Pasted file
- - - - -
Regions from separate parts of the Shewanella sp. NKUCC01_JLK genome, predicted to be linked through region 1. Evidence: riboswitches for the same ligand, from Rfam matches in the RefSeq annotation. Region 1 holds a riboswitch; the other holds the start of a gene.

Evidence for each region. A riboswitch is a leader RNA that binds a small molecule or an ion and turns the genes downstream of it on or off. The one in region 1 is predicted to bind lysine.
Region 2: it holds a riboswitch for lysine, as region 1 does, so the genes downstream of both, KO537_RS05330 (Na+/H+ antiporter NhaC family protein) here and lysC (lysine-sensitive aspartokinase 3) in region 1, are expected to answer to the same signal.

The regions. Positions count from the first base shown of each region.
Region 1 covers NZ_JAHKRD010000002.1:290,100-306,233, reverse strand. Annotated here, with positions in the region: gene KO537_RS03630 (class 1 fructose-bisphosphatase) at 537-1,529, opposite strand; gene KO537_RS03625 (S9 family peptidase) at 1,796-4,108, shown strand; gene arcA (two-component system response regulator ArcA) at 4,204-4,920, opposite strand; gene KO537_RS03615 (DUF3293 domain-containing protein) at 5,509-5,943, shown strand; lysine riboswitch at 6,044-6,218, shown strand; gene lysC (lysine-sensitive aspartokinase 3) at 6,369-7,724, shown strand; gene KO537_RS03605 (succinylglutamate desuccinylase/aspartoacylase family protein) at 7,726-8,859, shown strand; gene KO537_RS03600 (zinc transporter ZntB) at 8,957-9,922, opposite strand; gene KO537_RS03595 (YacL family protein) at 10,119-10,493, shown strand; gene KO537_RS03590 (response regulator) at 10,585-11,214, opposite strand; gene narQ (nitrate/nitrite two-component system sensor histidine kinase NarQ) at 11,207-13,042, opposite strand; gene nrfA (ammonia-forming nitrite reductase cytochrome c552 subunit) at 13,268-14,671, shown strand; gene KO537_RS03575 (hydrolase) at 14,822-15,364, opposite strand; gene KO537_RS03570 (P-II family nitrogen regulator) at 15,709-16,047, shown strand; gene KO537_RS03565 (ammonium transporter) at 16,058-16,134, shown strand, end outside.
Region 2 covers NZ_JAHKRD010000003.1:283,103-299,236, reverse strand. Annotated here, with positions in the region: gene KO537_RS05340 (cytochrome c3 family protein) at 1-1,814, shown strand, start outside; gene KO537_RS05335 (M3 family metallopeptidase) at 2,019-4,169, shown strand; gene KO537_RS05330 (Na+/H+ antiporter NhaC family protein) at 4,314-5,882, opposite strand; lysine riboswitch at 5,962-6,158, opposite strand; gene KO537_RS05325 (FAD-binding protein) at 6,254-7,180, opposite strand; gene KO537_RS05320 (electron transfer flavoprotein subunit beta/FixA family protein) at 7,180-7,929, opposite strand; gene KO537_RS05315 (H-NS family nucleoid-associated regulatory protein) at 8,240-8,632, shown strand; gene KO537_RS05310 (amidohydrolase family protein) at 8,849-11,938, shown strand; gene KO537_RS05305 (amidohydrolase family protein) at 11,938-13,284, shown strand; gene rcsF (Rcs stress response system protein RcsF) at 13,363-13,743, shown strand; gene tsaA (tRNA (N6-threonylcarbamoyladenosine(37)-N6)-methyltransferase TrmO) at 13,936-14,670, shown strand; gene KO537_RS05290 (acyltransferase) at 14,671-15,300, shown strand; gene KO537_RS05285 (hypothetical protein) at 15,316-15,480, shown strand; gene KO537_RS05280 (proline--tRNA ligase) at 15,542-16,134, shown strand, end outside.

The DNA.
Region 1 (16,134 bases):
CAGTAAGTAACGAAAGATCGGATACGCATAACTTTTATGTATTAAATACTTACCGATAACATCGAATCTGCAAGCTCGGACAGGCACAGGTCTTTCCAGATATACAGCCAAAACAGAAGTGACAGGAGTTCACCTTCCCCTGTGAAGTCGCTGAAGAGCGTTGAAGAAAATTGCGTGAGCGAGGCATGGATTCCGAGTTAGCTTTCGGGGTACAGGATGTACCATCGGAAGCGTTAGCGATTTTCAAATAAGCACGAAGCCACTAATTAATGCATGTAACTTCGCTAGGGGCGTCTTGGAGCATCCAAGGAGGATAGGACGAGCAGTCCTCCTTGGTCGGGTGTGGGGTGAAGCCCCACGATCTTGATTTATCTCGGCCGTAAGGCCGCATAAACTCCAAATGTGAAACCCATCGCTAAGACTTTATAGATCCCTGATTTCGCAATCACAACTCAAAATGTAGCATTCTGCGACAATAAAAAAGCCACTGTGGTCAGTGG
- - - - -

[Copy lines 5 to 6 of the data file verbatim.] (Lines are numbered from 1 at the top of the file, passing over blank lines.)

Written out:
Region 1 covers NZ_JAHKRD010000002.1:290,100-306,233, reverse strand. Annotated here, with positions in the region: gene KO537_RS03630 (class 1 fructose-bisphosphatase) at 537-1,529, opposite strand; gene KO537_RS03625 (S9 family peptidase) at 1,796-4,108, shown strand; gene arcA (two-component system response regulator ArcA) at 4,204-4,920, opposite strand; gene KO537_RS03615 (DUF3293 domain-containing protein) at 5,509-5,943, shown strand; lysine riboswitch at 6,044-6,218, shown strand; gene lysC (lysine-sensitive aspartokinase 3) at 6,369-7,724, shown strand; gene KO537_RS03605 (succinylglutamate desuccinylase/aspartoacylase family protein) at 7,726-8,859, shown strand; gene KO537_RS03600 (zinc transporter ZntB) at 8,957-9,922, opposite strand; gene KO537_RS03595 (YacL family protein) at 10,119-10,493, shown strand; gene KO537_RS03590 (response regulator) at 10,585-11,214, opposite strand; gene narQ (nitrate/nitrite two-component system sensor histidine kinase NarQ) at 11,207-13,042, opposite strand; gene nrfA (ammonia-forming nitrite reductase cytochrome c552 subunit) at 13,268-14,671, shown strand; gene KO537_RS03575 (hydrolase) at 14,822-15,364, opposite strand; gene KO537_RS03570 (P-II family nitrogen regulator) at 15,709-16,047, shown strand; gene KO537_RS03565 (ammonium transporter) at 16,058-16,134, shown strand, end outside.
Region 2 covers NZ_JAHKRD010000003.1:283,103-299,236, reverse strand. Annotated here, with positions in the region: gene KO537_RS05340 (cytochrome c3 family protein) at 1-1,814, shown strand, start outside; gene KO537_RS05335 (M3 family metallopeptidase) at 2,019-4,169, shown strand; gene KO537_RS05330 (Na+/H+ antiporter NhaC family protein) at 4,314-5,882, opposite strand; lysine riboswitch at 5,962-6,158, opposite strand; gene KO537_RS05325 (FAD-binding protein) at 6,254-7,180, opposite strand; gene KO537_RS05320 (electron transfer flavoprotein subunit beta/FixA family protein) at 7,180-7,929, opposite strand; gene KO537_RS05315 (H-NS family nucleoid-associated regulatory protein) at 8,240-8,632, shown strand; gene KO537_RS05310 (amidohydrolase family protein) at 8,849-11,938, shown strand; gene KO537_RS05305 (amidohydrolase family protein) at 11,938-13,284, shown strand; gene rcsF (Rcs stress response system protein RcsF) at 13,363-13,743, shown strand; gene tsaA (tRNA (N6-threonylcarbamoyladenosine(37)-N6)-methyltransferase TrmO) at 13,936-14,670, shown strand; gene KO537_RS05290 (acyltransferase) at 14,671-15,300, shown strand; gene KO537_RS05285 (hypothetical protein) at 15,316-15,480, shown strand; gene KO537_RS05280 (proline--tRNA ligase) at 15,542-16,134, shown strand, end outside.